Daas, you see you already got more answers that I would have had I really had a friend who wanted advice on portable space heaters and started my own thread on the matter.
But who cares about space heaters. Can you ask the velt about their opinions on space travel for tourists?
Thanks Philosopher for using the words tnizus (a noun, meaning modesty) properly. I’ve been grimacing at all the misuses of the word throughout these pages. For those who are looking for an adjective to describe a person’s clothing or looks, i.e. modest, the proper word would be tzniusdig (Yiddish form) or Tz’nua (Hebrew). It gets confusing when mixing languages…
I think the proper Hebrew grammar would be “Baalei Bayit” not “Baalei Batim” just like it is “”batei sefer” and not “Batei Sefarim” or “Batei Kneset” and not “Batai Kenesiyot”
Froggie, I was asking advice for someone else wanting to buy a printer. Thanks for taking the research so seriously though, how much more time do you need? By then, the printer the people bought will probably have broken, and they’ll be needing to buy a new one.
Daas, thanks for bumping the thread- you actually generated responses! So how about, whenever I feel the need to start a thread, you just bump it right away. Or better yet, just start it for me. After all, I’m just a silly old bear with a complex…
By five towns you mean of course,
4. out of town
5. way out of town
My vote is for 5. No L”H meant against the other 4 choices.
Now that we have clarified the OP, carry on…
Note that I posted this back in June. I think it was the last thread that I started. Note that it did not get any responses for more than 7 months, and by now the info is no longer relevant. Which could explain why I don’t start threads very often…
Na, Gadol, I usually leave starting threads to others.
CA, that’s another issue entirely, but has little to do with it being a troll thread or not, but rather a problem across the board here. even more so with the serious threads.
CA, what are you talking about? It’s not LH if the thread is about a made-up persona with a made-up problem. Those are the safe threads.
practically every phone conversation I have with a frum Hebrew speaker ends in Kol Tuv. And also some Americans.
2 cents- Na, I stopped after a few pages, got tired of reading the same posts over and over. But since there were so many parallel threads, skipping anything vaccine related or chabad related meant there was not much for me to do in the CR. Trolls or not, it’s more fun here now. Even of the OP is a troll on some threads, the other posters are not…
AviK don’t worry, the little yiddish I hear doesn’t remotely sound like German. But let’s not get sidetracked by your opinions on Yiddish please.
As far as Spain vs other countries, I was pointing out the same inconsistency you were.
Hey, why not, it gives us something to read other than anti/pro-vaccines or Chabad bashingJanuary 29, 2019 2:37 pm at 2:37 pm in reply to: Is it safe to invest in an up and coming Jewish community? #1670663
״If you buy a dirah in Yerushalayim, then how do you make money? Renting it out? Do you need a property manager in Israel? How do you know your place is being taken care of and such? Are there annual Israeli property taxes?״
If you buy real estate in Israel, you can rent it out short term as a vacation apartment (higher rates, daily or weekly, bigger headache because always looking for tenants, need to provide appliances and furniture at a high standard, and need to have it cleaned regularly for new guests) or long term (lower monthly rent, but more steady, easier maintenance and minimal investment) for immediate income, and hang on to it and sell when prices are higher (real estate in Israel seems to always be going up, there is a big housing shortage despite the current housing starts).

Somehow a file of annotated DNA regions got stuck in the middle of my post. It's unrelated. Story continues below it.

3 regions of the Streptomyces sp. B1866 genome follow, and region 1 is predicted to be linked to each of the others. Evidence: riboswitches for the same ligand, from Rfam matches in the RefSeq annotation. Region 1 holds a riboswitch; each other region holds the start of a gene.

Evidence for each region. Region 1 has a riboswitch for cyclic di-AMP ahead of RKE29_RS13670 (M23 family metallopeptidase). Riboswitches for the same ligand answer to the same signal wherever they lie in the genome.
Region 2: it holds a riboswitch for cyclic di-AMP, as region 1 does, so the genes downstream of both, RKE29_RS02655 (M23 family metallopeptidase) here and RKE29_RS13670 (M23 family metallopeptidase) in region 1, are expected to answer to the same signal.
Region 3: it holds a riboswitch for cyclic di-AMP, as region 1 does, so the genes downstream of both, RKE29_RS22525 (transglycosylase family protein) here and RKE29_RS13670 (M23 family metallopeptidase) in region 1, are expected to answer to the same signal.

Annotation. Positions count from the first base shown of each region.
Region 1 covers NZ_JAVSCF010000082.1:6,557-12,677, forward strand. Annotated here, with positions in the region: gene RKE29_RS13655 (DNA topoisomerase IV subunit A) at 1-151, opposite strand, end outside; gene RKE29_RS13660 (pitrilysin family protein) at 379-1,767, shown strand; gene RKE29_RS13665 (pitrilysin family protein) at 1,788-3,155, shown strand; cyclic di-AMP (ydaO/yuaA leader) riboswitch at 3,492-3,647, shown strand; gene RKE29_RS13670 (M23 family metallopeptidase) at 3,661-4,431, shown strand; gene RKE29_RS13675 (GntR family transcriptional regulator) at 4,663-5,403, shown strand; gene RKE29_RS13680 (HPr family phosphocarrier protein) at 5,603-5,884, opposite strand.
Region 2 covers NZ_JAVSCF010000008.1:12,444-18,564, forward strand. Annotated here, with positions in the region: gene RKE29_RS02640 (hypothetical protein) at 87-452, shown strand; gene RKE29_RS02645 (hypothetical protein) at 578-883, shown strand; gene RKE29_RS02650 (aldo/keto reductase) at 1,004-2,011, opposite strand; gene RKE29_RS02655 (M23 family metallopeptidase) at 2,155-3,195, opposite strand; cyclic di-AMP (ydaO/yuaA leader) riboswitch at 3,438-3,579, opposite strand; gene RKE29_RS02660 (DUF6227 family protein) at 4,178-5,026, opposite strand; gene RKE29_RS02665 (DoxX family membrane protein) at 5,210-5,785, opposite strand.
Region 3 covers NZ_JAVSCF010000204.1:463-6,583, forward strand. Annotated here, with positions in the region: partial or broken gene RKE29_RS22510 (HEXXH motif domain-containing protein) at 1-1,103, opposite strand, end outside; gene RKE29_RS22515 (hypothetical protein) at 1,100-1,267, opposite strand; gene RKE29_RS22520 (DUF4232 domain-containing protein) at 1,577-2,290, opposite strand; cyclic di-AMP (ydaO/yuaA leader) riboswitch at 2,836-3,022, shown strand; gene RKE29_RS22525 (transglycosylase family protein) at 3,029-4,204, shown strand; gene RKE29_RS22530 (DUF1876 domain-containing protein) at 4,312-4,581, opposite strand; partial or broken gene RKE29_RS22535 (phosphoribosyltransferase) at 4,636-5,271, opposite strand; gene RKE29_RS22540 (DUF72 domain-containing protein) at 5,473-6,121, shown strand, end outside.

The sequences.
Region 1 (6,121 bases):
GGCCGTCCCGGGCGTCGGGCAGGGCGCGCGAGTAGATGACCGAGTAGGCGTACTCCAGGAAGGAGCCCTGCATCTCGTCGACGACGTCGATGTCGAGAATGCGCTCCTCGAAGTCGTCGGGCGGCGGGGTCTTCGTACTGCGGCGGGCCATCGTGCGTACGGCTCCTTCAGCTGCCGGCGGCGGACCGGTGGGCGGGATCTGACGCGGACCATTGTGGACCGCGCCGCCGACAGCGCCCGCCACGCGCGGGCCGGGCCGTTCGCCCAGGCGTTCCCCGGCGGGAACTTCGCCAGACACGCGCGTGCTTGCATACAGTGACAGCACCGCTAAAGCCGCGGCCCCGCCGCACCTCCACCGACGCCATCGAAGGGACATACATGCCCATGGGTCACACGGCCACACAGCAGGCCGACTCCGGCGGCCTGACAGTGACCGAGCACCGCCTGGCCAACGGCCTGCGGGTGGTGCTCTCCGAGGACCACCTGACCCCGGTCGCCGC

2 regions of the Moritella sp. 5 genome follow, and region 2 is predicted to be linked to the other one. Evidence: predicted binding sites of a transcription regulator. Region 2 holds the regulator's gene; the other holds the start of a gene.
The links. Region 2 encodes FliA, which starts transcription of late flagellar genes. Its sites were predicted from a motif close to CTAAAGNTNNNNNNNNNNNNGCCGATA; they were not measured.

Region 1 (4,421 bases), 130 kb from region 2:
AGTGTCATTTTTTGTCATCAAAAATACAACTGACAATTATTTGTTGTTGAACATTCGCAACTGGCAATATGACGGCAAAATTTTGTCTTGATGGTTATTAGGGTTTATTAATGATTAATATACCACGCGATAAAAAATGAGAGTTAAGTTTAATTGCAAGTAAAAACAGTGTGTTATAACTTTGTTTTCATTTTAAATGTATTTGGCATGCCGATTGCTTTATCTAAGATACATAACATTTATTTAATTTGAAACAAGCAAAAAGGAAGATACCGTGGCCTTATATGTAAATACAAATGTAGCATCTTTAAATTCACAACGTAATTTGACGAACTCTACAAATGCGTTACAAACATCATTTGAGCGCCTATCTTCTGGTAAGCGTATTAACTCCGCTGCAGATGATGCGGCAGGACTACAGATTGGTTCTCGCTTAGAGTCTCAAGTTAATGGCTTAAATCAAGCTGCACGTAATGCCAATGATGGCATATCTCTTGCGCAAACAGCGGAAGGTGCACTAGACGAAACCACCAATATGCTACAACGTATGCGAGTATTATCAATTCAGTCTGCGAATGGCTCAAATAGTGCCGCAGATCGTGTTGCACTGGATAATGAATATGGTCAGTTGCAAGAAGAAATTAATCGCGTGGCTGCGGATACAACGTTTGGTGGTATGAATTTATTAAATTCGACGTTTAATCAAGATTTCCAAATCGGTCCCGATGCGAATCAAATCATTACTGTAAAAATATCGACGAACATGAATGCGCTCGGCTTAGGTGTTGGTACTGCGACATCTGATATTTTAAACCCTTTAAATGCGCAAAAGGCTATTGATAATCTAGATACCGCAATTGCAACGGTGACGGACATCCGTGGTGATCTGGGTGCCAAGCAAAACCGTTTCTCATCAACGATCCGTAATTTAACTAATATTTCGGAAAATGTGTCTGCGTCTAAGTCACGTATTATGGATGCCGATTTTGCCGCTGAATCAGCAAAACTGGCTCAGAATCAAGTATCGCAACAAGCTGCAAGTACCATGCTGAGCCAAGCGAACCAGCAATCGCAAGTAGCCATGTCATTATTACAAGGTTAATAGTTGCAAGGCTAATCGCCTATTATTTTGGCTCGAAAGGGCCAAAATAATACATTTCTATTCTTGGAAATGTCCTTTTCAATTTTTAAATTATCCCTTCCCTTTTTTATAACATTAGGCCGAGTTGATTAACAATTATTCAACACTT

A property manager is a good idea if you plan to rent- you would need someone to be on top of finding tenants, arranging for the rent payments, maintenance/repairs when needed, which may be hard to from afar.
There is a one time purchase tax of 8% for which foreign residents are not exempt.
There is arnona, Israel’s version of municipal taxes, charged every month or two, usually paid by the tenant , as are other utilities and building maintenance fees. If you are not renting it, you would have to pay all of the above. Some places will give you a one time exemption if you don’t live there, other places have threatened to charge higher rates for empty apartments in order to discourage the phenomenon of ghost neighborhoods- “communities” where homes are owned by foreign investors and are left empty.
They’d have good company in mitzrayim- the Rambam in his time, R Ovadiah Yosef (was sent to be Rav there to be mechazek the community when he was young), and many others.
Just wondering, you’re ok with kiruv yeshivos in Russia and Poland and Ukraine and France? The people of those countries persecuted and killed us too, even before and/or after Hitler.
It is interesting that the chachamim made a cherem on living in Spain (some say it only applied to yotzei sefard), yet no similar official cherem was put on ashkenazic lands. So while it is unpleasant, it is also sometimes necessary.
Takes2, because there are a lot of Jews in Germany, many from the former Soviet Union, who were robbed of their heritage. What greater victory over Hitler (and Stalin, et al.) can there be than to teach them Torah, especially in the place where the war against the Jews started? A much better way to respond to the Holocaust than to build museums at concentration camps, no?
That said, I personally would not be able to live in Germany, walk those streets, hear the language, but I understand the significance of those who are doing it.January 28, 2019 1:37 pm at 1:37 pm in reply to: shopping at a new super grocery store vs the corner grocery store. #1669478
Even shtickier is when there is a sale price on something sold by weight – like chicken. 2 kilo on sale. But above 2 kilo, regular price. You pick up a pack of chicken, go to pay and find out it weighs 2.7 kilo, and you are not getting the sale you thought you were.